Budget

Oral Answers to Questions — Environment – in the House of Commons at 12:00 am on 24 March 1993.

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Photo of Mr Dennis Turner Mr Dennis Turner , Wolverhampton South East 12:00, 24 March 1993

To ask the Secretary of State for the Environment what assessment he has made of the environmental impact of fiscal changes announced in the Budget.

Photo of Michael Howard Michael Howard Secretary of State for Environment

As I understand it, the hon. Gentleman owns a part share in a racehorse, so I would imagine that he would be the first to pay tribute to my right hon. Friend the Chancellor of the Exchequer for his Budget measures. I welcome the changes announced by my right hon. Friend the Chancellor in his Budget statement, which will greatly benefit the environment. It was the greenest Budget ever.

Photo of Mr Dennis Turner Mr Dennis Turner , Wolverhampton South East

Instead of inflicting cruel damage by increasing fuel costs by 10 per cent. across the board, would it not have been better for the environment if the Chancellor had adjusted the differentials between leaded and unleaded petrol and introduced a higher rate of tax on cars with large engines than on small cars? I suggest to the Secretary of State that that would have been a much better contribution to our environment.

Photo of Michael Howard Michael Howard Secretary of State for Environment

My right hon. Friend the Chancellor introduced measures on the taxation of cars which will achieve precisely the effect to which the hon. Gentleman referred. The use of unleaded petrol does not contribute to a reduction in global warming. Therefore, increasing the differential would not have the effect that the measures that my right hon. Friend introduced will have.

Photo of Mr Phil Gallie Mr Phil Gallie , Ayr

Is my right hon. and learned Friend aware that yesterday Britain came under attack from our EC partners for failing to endorse an EC-wide energy tax? Will he make our critics aware that our right hon. Friend the Chancellor in his recent Budget met our commitment fully by covering energy tax in the way that he has done?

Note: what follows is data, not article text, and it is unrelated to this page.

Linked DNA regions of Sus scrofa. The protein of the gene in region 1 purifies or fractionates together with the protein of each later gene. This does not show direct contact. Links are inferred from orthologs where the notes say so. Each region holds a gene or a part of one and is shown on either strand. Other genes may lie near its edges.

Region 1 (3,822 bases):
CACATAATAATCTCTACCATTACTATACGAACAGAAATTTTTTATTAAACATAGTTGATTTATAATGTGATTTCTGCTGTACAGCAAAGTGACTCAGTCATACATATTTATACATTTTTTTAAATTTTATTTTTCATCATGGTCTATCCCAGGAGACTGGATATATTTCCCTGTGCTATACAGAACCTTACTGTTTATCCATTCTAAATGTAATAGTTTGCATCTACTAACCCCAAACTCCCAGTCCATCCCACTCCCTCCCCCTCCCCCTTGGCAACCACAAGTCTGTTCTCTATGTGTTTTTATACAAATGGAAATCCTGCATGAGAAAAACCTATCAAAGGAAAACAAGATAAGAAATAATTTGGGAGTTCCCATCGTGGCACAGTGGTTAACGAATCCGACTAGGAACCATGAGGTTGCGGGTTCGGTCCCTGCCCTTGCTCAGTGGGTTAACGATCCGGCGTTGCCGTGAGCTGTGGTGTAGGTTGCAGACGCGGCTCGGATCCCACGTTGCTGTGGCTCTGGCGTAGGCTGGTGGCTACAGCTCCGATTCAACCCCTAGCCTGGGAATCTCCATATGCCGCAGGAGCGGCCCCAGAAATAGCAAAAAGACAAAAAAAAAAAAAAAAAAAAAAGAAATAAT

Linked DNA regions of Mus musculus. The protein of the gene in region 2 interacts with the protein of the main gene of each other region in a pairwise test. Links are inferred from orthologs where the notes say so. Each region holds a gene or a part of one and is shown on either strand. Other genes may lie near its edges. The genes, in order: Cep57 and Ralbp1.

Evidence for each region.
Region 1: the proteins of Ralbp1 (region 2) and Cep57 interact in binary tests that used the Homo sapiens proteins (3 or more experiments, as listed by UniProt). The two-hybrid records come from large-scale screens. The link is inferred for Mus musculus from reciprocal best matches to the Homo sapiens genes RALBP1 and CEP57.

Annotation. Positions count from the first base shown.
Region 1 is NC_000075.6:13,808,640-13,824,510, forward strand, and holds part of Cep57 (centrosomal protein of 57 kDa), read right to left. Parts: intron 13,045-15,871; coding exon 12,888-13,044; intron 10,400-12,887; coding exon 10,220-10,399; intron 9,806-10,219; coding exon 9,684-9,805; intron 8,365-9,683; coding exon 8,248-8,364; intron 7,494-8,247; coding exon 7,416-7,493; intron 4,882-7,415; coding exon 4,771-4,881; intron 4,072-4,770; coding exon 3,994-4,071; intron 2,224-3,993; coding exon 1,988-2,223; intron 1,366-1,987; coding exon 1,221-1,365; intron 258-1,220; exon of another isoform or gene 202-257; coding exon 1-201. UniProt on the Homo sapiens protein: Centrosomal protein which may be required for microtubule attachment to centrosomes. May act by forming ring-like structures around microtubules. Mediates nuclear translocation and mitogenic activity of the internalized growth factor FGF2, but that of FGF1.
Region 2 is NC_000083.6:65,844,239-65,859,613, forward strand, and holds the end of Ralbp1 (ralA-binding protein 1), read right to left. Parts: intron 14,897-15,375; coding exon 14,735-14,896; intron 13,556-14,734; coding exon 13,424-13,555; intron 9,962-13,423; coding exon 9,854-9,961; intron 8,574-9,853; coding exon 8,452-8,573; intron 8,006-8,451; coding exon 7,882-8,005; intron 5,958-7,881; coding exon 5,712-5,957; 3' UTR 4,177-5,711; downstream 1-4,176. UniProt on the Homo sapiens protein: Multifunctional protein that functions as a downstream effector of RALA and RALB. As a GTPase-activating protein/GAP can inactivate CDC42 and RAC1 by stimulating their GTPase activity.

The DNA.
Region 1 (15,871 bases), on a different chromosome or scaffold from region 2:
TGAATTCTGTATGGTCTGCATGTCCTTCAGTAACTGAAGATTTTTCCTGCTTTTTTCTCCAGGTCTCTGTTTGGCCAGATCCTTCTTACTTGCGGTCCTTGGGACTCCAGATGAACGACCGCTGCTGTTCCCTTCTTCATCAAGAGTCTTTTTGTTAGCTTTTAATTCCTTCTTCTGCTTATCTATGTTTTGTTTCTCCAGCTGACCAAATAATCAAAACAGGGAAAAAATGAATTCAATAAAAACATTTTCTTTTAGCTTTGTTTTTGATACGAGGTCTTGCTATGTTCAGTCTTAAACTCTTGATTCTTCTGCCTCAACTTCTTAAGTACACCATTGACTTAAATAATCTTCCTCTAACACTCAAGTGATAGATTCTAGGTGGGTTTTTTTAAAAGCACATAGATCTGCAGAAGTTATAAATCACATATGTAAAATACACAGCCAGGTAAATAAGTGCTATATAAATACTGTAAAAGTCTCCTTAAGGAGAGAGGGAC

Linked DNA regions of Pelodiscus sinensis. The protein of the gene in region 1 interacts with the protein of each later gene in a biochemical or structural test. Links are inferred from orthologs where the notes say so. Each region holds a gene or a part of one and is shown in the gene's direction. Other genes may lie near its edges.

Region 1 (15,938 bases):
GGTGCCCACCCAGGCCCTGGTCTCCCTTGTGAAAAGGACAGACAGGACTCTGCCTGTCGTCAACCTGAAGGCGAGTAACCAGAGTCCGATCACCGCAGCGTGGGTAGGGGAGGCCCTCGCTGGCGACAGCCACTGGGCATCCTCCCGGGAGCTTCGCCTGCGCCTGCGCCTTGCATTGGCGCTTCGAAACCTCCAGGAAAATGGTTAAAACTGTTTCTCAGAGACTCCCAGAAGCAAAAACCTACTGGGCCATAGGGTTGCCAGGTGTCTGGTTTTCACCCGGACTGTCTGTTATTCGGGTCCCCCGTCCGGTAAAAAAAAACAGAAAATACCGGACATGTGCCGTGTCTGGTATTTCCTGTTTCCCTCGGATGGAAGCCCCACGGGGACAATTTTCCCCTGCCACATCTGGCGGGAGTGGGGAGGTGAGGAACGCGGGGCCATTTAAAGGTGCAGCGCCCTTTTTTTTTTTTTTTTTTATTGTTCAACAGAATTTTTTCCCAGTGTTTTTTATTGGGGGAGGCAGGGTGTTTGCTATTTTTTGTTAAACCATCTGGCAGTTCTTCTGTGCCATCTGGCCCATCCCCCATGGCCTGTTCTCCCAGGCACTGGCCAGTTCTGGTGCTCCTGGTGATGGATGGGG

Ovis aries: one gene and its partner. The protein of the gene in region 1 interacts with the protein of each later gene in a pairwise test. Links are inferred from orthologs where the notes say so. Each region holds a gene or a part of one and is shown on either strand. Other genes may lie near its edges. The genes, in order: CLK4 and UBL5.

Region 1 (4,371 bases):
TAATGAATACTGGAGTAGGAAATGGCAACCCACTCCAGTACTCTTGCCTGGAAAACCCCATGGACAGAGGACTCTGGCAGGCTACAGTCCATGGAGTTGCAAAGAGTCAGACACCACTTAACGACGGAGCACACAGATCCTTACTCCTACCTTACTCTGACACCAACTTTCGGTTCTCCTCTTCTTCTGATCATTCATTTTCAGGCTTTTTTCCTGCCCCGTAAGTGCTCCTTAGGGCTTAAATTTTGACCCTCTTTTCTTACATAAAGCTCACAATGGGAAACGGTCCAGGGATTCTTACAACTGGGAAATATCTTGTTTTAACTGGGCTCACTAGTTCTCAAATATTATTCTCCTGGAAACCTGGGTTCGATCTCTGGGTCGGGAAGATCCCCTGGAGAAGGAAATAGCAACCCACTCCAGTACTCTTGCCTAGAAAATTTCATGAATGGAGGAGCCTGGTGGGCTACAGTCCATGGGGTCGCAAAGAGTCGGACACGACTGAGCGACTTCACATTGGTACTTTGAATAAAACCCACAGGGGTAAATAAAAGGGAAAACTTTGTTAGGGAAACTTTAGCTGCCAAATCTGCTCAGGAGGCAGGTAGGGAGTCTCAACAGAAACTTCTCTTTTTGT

Photo of Michael Howard Michael Howard Secretary of State for Environment

I did precisely that at a meeting of the Council of Environment Ministers in Brussels on Monday. As a result of my right hon. Friend the Chancellor's Budget, we already have in place measures that take us two thirds of the way towards achieving our target under the climate change convention that we signed up to at Rio. In the next few months, we shall announce how we propose to fulfil the other third of our target.

Photo of Mr Chris Smith Mr Chris Smith Shadow Secretary of State

Will the Secretary of State admit that the imposition of VAT on electricity and gas bills will, at the most generous estimate, reduce carbon emissions in Britain by less than 1 per cent? Is that not a pathetically small advance for the environment at the cost of massive hardship to millions of people who will now have to struggle hard to heat their homes? Is it not true that, as Greenpeace pointed out, the Budget was far more about raising money than about tackling climate change? Are not the Government pretending to be green purely and simply because their finances are in the red?

Photo of Michael Howard Michael Howard Secretary of State for Environment

The hon. Gentleman will know that Friends of the Earth warmly welcomed the measures in my right hon. Friend's Budget. Has the hon. Gentleman forgotten that in February this year he told Green Magazine that his party had been thinking of a number of small but effective tax measures which included increasing VAT on environmentally unfriendly products? Does the hon. Gentleman think that he can get away with telling Green Magazine one thing and the House another?